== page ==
3. Design, development, production, operation, installation (including on-site installation), maintenance (checking), repair, overhaul, or refurbishing of chemical or biological weapons in or by any country worldwide
  4. Design, development, production, operation, installation (including on-site installation), maintenance (checking), repair, overhaul, refurbishing, shipment, or transfer (in-country) of a whole plant to make chemical weapons precursors in ECCN 1C350 in or by countries not in Country Group A:3
  5. A military-intelligence end-use or a military intelligence end-user in Burma, China, Russia, Venezuela, or a country in Country Groups E:1 or E:2

Under the new rule, U.S. persons must obtain a BIS license to “support” identified activities, a looser standard that a previous prerequisite that the U.S. person “directly assist” the prohibited activity.

The term “support” is expansively defined by BIS as any of the following:

  1. Shipping or transmitting from one foreign country to another foreign country any item not subject to the EAR knowing it will be used in or by any of the end uses or end users described above
  2. Transferring (in-country) any item not subject to the EAR knowing it will be used in or by any of the end uses or end users described above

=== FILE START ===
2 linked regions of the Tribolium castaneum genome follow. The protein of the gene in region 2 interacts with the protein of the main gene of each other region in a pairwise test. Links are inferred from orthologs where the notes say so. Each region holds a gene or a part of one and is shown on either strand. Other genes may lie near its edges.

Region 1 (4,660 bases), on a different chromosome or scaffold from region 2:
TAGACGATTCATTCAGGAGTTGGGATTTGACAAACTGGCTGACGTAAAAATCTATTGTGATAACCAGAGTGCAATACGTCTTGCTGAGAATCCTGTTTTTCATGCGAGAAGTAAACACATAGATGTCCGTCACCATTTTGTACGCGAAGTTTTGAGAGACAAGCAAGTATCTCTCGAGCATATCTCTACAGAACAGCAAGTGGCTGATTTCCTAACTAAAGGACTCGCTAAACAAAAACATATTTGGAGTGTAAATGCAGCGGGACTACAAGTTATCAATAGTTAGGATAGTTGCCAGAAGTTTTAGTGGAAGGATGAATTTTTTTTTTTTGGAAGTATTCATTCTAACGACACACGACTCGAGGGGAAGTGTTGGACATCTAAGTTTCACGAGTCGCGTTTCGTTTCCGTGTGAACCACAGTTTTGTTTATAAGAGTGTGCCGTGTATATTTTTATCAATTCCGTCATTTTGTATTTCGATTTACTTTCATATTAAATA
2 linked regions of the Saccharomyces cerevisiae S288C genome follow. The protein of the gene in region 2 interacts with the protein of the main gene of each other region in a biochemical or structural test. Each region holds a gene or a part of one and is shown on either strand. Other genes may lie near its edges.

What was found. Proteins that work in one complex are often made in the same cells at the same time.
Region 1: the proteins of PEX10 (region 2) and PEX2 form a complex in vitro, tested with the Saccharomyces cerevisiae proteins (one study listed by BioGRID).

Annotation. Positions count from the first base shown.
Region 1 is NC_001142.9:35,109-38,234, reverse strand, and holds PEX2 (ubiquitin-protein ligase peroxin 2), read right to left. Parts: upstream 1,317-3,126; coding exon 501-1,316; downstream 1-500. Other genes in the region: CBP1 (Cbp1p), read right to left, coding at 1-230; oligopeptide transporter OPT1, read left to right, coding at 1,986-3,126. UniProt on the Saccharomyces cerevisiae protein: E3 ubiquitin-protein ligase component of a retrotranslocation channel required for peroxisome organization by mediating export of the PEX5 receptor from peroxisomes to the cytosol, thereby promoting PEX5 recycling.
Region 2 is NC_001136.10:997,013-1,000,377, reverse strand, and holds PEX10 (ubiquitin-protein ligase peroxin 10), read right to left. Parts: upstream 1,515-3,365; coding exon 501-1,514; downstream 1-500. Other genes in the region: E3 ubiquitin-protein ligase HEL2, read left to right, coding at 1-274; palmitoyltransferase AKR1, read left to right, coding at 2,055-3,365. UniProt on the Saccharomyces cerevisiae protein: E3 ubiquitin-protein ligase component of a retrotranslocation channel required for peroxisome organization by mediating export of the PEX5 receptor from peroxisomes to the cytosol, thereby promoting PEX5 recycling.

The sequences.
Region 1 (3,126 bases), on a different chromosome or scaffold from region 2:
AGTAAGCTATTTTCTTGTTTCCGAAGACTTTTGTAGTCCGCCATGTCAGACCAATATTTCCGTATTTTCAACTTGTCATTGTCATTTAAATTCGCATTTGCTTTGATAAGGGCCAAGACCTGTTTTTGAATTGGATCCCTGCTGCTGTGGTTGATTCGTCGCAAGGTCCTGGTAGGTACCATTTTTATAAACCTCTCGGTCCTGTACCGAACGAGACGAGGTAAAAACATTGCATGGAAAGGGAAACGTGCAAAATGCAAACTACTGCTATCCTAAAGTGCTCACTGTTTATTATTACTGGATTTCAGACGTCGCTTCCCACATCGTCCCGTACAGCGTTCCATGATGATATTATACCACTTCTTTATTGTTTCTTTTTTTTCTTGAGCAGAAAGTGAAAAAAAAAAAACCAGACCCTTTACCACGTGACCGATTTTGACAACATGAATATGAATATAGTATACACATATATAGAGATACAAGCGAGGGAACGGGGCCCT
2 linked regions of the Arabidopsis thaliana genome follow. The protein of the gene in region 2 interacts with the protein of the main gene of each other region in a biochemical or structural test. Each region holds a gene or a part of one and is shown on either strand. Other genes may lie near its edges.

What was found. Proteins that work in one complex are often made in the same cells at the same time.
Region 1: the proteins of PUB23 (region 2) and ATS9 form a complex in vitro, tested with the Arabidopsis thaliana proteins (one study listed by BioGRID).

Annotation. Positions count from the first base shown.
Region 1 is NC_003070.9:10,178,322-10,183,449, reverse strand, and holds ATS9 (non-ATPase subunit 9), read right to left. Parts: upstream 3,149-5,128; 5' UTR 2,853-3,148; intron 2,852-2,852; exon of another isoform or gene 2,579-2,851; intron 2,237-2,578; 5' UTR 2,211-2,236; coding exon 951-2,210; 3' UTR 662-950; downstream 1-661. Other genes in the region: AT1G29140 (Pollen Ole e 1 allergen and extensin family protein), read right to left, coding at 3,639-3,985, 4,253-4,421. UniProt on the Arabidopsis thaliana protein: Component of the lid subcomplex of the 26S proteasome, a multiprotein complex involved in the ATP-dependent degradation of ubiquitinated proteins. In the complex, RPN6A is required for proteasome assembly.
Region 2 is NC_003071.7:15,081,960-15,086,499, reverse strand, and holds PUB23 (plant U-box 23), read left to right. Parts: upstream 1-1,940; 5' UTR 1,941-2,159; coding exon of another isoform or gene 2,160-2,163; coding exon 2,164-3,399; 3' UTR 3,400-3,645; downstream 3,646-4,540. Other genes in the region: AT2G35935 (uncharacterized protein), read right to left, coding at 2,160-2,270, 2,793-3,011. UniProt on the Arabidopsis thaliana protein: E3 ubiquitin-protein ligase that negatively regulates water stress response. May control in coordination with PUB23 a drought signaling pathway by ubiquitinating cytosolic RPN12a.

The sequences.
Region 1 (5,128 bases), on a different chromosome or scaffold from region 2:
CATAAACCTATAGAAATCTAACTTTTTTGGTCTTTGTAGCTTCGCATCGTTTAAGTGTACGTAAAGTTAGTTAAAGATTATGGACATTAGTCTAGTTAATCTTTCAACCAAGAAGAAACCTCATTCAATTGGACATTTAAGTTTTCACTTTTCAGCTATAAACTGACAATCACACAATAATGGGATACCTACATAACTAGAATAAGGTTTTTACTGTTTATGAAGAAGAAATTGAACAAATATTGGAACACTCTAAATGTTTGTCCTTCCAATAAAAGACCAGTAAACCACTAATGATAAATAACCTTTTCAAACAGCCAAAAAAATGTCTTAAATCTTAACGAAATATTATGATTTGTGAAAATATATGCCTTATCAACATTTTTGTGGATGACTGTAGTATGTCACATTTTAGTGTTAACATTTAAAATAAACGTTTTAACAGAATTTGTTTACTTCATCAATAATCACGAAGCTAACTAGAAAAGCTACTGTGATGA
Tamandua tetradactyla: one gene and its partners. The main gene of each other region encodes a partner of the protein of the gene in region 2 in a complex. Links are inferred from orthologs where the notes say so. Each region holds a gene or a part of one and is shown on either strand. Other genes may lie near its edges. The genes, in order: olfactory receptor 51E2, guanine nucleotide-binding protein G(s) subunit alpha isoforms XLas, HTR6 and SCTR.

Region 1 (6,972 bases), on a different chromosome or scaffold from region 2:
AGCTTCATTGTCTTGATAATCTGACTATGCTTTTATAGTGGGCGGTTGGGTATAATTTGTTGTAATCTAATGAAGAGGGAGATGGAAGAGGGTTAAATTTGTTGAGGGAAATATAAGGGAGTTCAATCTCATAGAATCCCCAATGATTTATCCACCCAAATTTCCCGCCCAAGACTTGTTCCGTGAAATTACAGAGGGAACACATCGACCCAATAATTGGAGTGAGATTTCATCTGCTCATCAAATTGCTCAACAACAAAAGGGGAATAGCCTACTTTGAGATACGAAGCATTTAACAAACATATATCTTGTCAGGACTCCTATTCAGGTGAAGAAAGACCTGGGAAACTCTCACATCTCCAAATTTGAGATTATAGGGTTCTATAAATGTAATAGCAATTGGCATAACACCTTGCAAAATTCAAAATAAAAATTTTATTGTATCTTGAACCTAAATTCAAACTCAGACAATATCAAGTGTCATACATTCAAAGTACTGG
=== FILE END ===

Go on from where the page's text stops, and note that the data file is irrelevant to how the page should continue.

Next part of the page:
3. Facilitating such shipment, transmission, or transfer (in-country)
  4. Performing any contract, service, or employment knowing it may assist or benefit any of the end uses or end users described above, including, but not limited to: Ordering, buying, removing, concealing, storing, using, selling, loaning, disposing, servicing, financing, transporting, freight forwarding, or conducting negotiations in furtherance of.

To provide just one example of how EAR 744.6 might impose a license requirement, imagine a U.S.-Polish dual citizen working as a logistics manager for a company based in Warsaw. If the company sells Polish-origin paper products (not subject to the EAR) to the Russian military intelligence agency GRU, and the U.S. person logistics manager knowingly assists this prohibited military-intelligence end-user through her employment, the EAR would require the logistics manager to obtain a license.

Additional Prohibitions on Military Intelligence End Uses and End Users